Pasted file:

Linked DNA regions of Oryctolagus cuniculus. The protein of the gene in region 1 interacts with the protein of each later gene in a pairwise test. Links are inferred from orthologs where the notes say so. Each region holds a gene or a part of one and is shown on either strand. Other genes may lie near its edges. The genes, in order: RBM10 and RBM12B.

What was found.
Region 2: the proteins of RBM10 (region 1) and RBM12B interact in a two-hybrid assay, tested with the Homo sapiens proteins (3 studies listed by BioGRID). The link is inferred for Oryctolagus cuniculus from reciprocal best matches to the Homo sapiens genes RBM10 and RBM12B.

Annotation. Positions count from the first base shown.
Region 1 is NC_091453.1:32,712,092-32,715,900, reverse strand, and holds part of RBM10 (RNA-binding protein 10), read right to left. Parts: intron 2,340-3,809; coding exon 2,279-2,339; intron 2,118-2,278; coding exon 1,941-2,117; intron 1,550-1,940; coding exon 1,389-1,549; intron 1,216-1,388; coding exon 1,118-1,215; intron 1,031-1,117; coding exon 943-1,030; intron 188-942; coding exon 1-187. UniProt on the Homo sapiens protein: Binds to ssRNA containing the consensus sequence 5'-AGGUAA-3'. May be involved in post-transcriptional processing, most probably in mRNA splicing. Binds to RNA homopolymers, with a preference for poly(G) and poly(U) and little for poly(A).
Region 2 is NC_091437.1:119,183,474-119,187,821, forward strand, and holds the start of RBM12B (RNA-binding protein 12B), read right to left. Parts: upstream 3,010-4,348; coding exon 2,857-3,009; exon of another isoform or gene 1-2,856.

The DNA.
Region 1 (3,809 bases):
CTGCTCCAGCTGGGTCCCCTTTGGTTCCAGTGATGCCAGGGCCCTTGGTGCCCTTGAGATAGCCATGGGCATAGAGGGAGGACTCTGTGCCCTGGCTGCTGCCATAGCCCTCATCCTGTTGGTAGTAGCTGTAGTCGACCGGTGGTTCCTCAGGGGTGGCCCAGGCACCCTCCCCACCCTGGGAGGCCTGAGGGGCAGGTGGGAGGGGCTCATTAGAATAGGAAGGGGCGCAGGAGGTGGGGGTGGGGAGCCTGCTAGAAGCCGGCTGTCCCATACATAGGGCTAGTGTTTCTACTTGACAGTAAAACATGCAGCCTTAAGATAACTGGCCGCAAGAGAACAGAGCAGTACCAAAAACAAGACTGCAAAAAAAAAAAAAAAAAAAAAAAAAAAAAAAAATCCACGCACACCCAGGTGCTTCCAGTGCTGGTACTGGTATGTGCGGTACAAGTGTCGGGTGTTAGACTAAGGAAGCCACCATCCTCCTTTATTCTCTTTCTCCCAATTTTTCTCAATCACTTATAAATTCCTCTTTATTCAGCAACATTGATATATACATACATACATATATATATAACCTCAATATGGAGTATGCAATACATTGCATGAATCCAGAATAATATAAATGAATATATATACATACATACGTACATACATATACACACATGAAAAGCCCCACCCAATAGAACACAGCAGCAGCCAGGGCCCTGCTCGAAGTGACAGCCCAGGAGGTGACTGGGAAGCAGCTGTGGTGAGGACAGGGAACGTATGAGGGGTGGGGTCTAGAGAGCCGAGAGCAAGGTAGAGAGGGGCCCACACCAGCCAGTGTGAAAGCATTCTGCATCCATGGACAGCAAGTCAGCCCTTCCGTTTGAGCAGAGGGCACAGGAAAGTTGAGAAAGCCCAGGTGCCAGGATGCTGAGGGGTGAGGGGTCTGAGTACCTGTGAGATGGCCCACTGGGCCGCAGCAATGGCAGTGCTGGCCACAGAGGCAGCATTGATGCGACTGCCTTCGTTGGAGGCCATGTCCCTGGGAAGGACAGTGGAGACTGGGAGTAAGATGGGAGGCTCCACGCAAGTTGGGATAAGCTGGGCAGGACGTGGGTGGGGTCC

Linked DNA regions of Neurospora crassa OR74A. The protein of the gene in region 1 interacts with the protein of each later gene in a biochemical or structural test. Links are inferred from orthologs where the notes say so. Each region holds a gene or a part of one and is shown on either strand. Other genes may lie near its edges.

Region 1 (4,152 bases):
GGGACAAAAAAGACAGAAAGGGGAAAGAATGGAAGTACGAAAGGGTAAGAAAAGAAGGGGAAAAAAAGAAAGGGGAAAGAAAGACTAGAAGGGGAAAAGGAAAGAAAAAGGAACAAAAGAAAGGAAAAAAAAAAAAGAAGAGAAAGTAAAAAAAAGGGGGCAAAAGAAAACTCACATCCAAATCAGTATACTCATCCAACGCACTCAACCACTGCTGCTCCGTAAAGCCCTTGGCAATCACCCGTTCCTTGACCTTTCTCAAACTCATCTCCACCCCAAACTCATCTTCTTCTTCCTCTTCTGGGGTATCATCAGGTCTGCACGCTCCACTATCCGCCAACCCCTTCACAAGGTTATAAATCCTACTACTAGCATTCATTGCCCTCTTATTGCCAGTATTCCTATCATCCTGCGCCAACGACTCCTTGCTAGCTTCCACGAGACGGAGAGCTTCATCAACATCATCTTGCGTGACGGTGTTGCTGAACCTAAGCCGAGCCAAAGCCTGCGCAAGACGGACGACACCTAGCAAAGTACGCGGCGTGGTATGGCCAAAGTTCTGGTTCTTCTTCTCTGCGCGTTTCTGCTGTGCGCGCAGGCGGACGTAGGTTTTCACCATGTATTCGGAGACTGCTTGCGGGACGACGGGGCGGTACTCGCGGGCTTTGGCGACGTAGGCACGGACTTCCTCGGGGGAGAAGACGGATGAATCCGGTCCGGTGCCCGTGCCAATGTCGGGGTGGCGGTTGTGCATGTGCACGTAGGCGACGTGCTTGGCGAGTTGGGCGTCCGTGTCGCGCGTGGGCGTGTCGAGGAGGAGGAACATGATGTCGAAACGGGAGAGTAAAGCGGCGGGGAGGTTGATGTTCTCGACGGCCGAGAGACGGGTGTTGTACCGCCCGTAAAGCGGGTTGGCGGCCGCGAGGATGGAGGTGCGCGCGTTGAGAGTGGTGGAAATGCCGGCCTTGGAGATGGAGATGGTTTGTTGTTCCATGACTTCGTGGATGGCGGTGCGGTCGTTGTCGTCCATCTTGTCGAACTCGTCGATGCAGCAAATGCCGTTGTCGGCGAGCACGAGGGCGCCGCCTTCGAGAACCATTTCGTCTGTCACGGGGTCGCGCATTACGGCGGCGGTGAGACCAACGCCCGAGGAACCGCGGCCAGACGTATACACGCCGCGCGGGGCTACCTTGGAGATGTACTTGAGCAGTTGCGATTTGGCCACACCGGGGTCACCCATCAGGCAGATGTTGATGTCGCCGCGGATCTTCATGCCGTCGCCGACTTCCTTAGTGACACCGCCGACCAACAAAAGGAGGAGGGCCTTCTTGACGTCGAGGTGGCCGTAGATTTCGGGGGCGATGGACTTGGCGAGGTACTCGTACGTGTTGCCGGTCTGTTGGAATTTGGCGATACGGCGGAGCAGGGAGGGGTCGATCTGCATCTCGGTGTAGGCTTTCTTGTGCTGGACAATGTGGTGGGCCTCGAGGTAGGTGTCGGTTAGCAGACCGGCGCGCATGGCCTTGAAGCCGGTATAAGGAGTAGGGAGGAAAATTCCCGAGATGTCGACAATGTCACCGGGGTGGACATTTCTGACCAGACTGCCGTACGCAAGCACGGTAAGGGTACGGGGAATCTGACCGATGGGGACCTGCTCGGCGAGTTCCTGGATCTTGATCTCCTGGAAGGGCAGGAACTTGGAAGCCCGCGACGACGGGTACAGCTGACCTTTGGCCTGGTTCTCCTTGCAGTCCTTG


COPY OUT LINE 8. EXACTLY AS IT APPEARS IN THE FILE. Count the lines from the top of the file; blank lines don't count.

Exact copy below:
Region 1 (3,809 bases):